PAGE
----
Although Amsterdam is experiencing one of its hottest summers in decades, a few thousand people walked the Aids2018 March. The march was the last end of a walking group of Aids activists that walked the whole way from Brussels to Amsterdam. After their arrival at the Amstelveld square in the centre of Amsterdam, they were joined by the Aids2018 March, to walk the last 2 miles from Amstelveld square to the RAI Conference Centre, the location of AIDS 2018, the bi-annual Aids Conference, which is held in Amsterdam for the second time (the first was in 1992).
Since the first Aids Conference in 1992 in Amsterdam, a lot has changed. The most important change relating to Aids and Hiv is that in 1992, a HIV infection was the same as a death sentence. Today, in 2018, this is no longer the case. With the advent of effective medication, the disease can effectively be suppressed, so that it has become a chronic affliction, no longer leading to a certain death.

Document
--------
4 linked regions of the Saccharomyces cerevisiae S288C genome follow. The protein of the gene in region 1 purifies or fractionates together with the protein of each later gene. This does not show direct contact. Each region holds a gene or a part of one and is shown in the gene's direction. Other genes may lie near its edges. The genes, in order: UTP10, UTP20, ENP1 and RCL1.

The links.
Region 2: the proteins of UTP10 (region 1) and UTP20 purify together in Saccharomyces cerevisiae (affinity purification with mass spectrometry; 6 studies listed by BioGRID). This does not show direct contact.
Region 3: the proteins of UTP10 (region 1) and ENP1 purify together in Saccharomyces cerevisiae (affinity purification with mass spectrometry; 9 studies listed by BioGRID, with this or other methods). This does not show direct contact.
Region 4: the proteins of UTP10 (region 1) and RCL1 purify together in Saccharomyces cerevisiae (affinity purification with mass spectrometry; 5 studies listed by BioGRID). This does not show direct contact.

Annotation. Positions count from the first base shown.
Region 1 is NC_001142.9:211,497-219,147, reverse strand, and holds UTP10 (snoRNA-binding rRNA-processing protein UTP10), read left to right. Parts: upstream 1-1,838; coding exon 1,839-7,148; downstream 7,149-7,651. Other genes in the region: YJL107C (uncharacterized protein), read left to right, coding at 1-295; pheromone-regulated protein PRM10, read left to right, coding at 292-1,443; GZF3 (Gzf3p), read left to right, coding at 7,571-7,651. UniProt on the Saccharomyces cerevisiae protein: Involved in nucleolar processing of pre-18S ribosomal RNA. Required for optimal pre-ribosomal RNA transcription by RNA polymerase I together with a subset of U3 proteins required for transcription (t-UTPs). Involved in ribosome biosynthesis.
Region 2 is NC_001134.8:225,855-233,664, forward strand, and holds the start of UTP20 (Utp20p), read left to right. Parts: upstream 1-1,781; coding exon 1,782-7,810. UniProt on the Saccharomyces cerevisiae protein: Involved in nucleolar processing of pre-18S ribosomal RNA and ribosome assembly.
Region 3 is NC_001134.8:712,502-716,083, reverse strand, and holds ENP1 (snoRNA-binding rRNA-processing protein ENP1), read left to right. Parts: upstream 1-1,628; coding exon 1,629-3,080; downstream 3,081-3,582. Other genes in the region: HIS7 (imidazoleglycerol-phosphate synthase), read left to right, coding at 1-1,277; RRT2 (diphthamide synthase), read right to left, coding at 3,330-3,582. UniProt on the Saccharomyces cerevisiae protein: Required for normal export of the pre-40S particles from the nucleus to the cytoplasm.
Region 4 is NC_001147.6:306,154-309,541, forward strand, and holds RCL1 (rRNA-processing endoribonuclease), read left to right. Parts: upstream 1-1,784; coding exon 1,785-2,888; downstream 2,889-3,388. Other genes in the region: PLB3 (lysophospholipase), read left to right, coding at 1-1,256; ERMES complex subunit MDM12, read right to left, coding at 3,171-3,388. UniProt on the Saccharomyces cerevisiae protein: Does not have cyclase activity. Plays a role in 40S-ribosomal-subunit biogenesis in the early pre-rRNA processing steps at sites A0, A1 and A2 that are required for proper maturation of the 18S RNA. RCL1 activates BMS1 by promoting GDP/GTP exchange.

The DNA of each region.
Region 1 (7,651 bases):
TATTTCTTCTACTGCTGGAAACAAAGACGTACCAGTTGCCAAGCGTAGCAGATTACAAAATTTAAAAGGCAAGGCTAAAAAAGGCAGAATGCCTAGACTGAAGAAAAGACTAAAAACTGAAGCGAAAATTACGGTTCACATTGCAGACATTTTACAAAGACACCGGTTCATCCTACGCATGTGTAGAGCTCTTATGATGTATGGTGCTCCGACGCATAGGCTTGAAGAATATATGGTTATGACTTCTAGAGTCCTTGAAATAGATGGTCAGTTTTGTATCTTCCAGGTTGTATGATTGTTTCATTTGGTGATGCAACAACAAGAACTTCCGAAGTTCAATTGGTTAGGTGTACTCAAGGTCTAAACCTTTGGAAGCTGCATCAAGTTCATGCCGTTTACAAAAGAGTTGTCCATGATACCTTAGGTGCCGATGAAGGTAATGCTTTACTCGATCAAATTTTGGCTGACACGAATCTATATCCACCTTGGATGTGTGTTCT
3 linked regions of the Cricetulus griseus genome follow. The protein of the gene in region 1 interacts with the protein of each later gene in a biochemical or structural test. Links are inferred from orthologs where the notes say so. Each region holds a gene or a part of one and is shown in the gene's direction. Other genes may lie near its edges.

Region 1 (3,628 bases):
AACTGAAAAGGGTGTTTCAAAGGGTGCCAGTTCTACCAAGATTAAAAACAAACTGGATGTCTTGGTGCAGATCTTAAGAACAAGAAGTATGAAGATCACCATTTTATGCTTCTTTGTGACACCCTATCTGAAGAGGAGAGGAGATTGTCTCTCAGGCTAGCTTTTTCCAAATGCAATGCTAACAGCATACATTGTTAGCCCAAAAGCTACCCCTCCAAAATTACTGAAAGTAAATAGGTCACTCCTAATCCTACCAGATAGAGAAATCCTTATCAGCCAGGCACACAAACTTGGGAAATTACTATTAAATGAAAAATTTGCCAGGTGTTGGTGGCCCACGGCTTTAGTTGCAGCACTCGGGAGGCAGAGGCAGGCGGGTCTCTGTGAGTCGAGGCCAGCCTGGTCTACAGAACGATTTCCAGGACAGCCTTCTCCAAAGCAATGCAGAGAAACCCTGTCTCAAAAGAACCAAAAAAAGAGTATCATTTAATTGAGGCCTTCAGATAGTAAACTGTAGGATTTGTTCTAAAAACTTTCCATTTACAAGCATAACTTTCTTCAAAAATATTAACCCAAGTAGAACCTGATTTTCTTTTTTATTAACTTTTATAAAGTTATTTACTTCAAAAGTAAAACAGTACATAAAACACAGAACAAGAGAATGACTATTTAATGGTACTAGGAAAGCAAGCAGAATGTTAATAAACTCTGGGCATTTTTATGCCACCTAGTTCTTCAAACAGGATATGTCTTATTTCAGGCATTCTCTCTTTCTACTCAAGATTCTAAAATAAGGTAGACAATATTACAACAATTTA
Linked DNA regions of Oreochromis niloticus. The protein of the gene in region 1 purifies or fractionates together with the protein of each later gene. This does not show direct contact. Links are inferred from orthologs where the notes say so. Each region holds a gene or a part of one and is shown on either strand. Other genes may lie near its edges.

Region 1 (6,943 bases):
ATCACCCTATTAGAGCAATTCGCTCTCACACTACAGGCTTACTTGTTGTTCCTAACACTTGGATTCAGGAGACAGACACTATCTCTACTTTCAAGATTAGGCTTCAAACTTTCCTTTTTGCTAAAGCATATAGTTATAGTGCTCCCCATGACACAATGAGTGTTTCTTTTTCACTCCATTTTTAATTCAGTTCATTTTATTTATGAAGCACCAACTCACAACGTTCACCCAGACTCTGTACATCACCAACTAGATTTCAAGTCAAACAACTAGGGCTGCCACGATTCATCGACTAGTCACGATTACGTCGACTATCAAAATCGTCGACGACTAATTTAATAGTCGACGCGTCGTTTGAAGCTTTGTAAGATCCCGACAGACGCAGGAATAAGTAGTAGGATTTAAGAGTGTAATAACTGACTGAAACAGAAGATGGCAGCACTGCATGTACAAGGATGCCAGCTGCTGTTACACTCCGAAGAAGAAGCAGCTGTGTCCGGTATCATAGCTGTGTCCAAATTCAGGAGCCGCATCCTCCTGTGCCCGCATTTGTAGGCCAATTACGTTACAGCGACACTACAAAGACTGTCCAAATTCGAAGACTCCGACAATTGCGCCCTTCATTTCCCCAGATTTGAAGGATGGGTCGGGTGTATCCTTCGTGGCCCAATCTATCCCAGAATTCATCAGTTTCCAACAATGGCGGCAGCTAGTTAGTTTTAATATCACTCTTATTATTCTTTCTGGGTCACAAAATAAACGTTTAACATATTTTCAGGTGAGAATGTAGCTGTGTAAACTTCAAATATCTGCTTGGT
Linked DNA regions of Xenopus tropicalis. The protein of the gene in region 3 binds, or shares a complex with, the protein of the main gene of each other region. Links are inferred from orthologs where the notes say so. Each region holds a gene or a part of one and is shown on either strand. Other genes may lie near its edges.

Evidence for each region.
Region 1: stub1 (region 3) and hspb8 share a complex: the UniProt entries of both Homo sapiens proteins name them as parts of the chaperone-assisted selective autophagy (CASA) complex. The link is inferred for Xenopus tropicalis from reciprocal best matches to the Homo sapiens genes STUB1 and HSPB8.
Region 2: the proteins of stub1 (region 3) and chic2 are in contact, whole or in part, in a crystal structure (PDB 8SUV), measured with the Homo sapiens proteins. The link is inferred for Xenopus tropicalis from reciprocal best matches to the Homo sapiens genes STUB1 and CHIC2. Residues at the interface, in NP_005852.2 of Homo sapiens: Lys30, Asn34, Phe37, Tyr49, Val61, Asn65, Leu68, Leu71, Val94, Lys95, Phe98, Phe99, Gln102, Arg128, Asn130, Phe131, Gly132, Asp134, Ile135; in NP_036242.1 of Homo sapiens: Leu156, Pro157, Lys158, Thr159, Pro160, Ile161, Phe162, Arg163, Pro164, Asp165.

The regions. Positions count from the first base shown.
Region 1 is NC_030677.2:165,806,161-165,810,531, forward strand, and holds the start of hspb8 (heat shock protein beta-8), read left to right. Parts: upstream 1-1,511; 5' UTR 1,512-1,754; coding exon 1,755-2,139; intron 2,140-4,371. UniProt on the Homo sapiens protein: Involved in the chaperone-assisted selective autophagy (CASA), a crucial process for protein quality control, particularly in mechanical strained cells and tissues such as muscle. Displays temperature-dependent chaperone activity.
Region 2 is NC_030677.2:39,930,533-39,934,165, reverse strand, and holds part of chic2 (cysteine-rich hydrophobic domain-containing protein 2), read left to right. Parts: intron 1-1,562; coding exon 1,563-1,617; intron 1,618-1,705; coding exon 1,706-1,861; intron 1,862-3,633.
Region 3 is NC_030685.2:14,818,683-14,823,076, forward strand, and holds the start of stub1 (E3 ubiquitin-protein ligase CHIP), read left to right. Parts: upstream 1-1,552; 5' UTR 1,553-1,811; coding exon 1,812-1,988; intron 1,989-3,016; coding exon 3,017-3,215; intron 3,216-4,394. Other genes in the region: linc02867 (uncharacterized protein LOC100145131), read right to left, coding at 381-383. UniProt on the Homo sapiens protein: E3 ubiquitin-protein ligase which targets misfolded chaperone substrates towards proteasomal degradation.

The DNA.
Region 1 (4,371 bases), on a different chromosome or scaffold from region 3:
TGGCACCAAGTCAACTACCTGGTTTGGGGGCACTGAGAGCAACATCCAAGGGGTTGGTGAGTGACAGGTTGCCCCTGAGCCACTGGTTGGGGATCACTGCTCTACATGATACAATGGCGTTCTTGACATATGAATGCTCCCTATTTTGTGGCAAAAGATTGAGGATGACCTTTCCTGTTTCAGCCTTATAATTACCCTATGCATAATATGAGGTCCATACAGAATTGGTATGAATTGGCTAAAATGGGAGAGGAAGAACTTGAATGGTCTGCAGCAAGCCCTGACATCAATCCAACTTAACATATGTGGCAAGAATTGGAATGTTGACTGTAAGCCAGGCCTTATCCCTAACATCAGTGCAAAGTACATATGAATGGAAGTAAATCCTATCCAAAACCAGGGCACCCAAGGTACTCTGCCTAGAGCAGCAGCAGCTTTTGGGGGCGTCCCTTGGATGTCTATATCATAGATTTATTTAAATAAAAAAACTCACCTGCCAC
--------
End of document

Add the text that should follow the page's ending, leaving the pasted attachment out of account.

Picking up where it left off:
But, this is only the case in countries where health care is rich enough, and not discriminating toward HIV-carriers. Worldwide, many people do not have access to HIV medication. Speakers at the Aids2018 March made it clear that, even today, almost a million people per year die of Aids worldwide.
This is why the march was held and explains the theme of the march: Towards Zero Together.
At the start of the march on Amstelveld square there were several speakers, including Princess Mabel van Oranje (a sister in law of King Willem-Alexander of the Netherlands). She walked also at the front of the march toward the RAI Conference Centre.
Another speaker was Olave Nduwanje (of the Black Trans & Queer Resistance Netherlands) who explained that capitalism is one of the causes of barriers in HIV treatment. She stated that capitalism and health care are a bad combination.
In the march several other themes to protest could be seen: there were banners urging pharmaceutical companies to give up their patents on drugs, banners demanding availability of PREP treatment, for the rights of drug users, ending the war on drugs, agains stigmatization, criminalization, etc. etc. The general tone: remove all barriers to access to HIV drugs.
Video impression of the arrival of the March at the RAI Conference Centre.